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NYT's shareholders might want to hold them accountable

by Evie / June 24, 2006 12:29 AM PDT
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and that
by Mark5019 / June 24, 2006 12:42 AM PDT

would be good hit these media in there pockets.

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Well at least we know who is willing to sell out their
by Kiddpeat / June 24, 2006 12:49 AM PDT

country in the name of greed. All they want, it seems, is a continuation of their big paychecks, and their unchecked power. We all know what this kind of power does to the people and organization who wield it.

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But they aren't even making money off of it!
by Evie / June 24, 2006 1:04 AM PDT

Their stock is tanking. How come we don't hear about the salaries and perks for those responsible for taking it down the tubes?

Evie Happy

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Their cause is just! All is forgiven in pursuit of the cause
by Kiddpeat / June 24, 2006 2:15 AM PDT

Just like Big Bill getting continued support from feminist organizations.

A liberal in full hue and cry can't be greedy! Can they? They wouldn't play an endgame would they?

The stockholders deserve what they get.

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american stakeholders might want to hold
by WOODS-HICK / June 24, 2006 4:41 PM PDT

the current administration accountable. the nyt did not leak the details. they reported the details that were leaked. this is 'blame the media 101'. the leak must have come from justice, treasury or one of the three branches of government. it has to be someone who is working for the government. the entity that leaked, not reported, the details could have posted it on numerous websites. terrorists have computers. news outlets are not law enforcement, that is under the justice department. the responsibility to stop leaks lies with the administration, not reporters.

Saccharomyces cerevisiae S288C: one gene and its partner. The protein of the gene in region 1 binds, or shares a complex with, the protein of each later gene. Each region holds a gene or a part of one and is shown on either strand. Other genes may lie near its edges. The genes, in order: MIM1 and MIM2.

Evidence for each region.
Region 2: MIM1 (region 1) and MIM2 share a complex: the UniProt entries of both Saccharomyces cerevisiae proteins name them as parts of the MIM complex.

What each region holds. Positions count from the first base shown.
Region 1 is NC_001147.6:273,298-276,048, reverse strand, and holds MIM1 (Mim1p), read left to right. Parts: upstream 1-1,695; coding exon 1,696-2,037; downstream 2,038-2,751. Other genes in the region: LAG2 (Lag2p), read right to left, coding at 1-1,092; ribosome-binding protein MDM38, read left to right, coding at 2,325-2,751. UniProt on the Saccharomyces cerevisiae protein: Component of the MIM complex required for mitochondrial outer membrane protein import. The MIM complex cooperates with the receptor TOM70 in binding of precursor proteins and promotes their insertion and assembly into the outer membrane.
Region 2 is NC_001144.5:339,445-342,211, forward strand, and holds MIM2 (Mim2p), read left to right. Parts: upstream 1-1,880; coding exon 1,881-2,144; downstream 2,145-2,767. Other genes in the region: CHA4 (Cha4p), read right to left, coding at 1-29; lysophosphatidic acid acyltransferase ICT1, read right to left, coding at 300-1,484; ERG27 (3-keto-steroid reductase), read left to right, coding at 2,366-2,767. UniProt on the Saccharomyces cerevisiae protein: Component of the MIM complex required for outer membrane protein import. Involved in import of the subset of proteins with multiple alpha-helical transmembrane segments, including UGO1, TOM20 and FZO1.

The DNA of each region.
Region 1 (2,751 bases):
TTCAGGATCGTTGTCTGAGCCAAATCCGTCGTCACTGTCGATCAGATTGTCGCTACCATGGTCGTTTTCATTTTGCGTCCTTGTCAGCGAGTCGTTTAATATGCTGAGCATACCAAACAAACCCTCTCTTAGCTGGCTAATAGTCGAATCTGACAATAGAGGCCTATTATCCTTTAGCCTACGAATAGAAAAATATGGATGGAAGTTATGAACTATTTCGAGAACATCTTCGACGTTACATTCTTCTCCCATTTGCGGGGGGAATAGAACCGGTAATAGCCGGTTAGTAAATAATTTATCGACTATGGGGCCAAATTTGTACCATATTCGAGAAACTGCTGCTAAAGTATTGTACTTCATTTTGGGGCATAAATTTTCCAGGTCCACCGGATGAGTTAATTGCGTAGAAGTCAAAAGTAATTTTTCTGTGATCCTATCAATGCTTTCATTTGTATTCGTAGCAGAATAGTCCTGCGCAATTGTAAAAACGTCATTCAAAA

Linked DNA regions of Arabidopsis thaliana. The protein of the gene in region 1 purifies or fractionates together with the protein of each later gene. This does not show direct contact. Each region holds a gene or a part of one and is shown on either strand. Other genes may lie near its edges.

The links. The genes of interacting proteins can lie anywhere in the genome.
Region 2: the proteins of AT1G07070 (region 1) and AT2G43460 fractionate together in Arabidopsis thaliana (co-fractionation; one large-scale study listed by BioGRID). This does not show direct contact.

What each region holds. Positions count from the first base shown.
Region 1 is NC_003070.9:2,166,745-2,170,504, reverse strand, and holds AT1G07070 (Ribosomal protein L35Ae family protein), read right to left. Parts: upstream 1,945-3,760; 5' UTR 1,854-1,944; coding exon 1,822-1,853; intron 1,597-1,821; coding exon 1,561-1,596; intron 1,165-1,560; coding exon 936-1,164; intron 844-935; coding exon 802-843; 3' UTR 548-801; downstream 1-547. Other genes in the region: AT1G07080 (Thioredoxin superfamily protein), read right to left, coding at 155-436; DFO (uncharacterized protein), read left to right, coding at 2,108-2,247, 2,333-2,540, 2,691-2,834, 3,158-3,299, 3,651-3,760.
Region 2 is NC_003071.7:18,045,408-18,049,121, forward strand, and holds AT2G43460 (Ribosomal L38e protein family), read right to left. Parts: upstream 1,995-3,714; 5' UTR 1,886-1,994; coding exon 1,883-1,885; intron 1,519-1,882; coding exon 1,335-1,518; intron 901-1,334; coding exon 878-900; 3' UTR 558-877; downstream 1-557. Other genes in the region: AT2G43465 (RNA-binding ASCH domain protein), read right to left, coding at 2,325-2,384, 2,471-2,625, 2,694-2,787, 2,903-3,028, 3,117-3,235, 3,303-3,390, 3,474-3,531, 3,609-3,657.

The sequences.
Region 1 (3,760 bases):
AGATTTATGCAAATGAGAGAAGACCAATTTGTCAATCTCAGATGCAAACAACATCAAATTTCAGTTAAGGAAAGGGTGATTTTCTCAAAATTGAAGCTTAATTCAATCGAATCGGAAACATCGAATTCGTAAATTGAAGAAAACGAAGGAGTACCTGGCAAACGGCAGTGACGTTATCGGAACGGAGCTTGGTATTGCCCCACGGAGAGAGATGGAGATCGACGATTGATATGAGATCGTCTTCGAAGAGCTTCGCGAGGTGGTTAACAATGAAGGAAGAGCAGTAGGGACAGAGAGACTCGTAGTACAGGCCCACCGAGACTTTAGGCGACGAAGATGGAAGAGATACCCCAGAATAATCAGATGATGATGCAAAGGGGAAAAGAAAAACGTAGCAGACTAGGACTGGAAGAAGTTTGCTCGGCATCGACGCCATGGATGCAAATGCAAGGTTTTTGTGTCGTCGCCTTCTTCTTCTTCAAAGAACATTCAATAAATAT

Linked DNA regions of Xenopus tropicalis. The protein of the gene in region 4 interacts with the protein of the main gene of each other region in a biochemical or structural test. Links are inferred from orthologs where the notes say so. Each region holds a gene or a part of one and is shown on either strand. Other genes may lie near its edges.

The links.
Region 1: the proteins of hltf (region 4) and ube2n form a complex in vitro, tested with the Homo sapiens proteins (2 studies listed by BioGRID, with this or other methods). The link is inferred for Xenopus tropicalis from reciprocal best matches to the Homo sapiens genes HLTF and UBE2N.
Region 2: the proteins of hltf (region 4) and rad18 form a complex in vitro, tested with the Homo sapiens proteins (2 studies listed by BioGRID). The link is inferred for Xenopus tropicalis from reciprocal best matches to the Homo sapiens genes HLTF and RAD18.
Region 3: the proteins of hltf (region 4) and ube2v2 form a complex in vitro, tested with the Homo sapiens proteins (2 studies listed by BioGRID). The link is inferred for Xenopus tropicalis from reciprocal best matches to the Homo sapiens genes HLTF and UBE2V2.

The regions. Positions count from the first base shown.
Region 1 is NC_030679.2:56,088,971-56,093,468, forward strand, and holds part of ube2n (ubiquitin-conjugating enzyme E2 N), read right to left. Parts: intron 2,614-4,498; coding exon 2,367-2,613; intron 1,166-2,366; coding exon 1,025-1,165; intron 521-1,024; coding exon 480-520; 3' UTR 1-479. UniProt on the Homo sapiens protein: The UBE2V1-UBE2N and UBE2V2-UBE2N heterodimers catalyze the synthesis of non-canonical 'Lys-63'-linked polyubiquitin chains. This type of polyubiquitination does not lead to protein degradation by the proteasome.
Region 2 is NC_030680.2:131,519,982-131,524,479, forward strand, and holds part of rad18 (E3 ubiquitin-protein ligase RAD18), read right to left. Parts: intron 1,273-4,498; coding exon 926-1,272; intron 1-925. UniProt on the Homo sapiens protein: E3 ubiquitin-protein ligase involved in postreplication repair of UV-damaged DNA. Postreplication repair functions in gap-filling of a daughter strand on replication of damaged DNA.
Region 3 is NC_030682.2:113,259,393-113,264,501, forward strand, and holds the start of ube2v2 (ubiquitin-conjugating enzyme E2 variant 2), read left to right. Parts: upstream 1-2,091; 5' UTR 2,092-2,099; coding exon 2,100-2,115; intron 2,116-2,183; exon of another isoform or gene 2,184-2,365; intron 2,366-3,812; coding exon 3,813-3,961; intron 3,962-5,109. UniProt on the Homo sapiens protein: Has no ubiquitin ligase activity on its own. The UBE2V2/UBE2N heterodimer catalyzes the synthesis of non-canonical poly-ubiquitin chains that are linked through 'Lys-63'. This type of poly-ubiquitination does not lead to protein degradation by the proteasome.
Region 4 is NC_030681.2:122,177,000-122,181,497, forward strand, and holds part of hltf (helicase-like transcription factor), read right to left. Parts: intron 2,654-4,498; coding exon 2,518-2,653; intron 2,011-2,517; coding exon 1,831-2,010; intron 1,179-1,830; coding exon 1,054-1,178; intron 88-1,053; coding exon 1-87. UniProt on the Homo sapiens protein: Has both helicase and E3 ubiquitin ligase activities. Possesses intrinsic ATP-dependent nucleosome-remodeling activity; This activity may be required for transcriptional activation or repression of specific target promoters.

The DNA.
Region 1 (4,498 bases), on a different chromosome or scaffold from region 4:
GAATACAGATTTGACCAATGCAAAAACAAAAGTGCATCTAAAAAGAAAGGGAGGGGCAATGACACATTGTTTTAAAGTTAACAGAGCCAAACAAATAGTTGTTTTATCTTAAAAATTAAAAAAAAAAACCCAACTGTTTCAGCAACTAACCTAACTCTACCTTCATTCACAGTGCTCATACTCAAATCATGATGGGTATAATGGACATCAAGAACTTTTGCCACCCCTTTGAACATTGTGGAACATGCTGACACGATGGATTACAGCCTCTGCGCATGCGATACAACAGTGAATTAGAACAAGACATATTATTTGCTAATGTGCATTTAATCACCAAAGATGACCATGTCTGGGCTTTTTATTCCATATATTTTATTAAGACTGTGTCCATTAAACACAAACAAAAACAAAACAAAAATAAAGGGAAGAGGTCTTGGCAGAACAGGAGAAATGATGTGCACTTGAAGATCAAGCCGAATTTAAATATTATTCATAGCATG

if the details came from outside our government, it has to be an entity aiding our governments efforts. they also fall under the responsibility of our government. the results are the same; someone leaks, someone reports or someone posts on websites. the administration is responsible for the incompetence of the entities involved. imbo

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Makes no difference how they got the info
by Steven Haninger / June 24, 2006 8:47 PM PDT

If a briefcase with "Top Secret" all over it was found on a subway train, that's not blanket permission to scan an publish the contents as some sort of scoop. While members of the press don't receive government background checks and training in handling of classified information, it should be common sense for any US citizen that something should not be spread around. The media is not exempted...in fact, IMO, they should be doubly aware that their position if distributing information requires a certain amount of discretion...and that amount is large.

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classified = classified
by C1ay / June 24, 2006 10:53 PM PDT

Leaked info does not declassify it and publishing classified information is a crime. Leaking it is a crime too but that does not excuse the crime of publishing. We probably don't know exactly who leaked this info but there is no doubt at all as to who published it....

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(NT) (NT) So why aren't they being prosecuted?
by Diana Forum moderator / June 25, 2006 12:04 AM PDT
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(NT) (NT) they should be
by Mark5019 / June 25, 2006 12:09 AM PDT
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(NT) (NT) It could happen.
by EdH / June 25, 2006 12:16 AM PDT
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If they tried to prosecute
by JP Bill / June 25, 2006 12:20 AM PDT

It would become retroactively "declassified"

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(NT) (NT) ?
by EdH / June 25, 2006 12:21 AM PDT
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(NT) (NT) That makes no sense.
by Evie / June 25, 2006 1:12 AM PDT
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I know you and Ed know what it is a reference to,
by duckman / June 25, 2006 1:14 AM PDT

as we discussed it at the last Pack meeting. And for the last time, DON'T bring pets. I'll never get that stain out

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Now, now ...
by Evie / June 25, 2006 1:30 AM PDT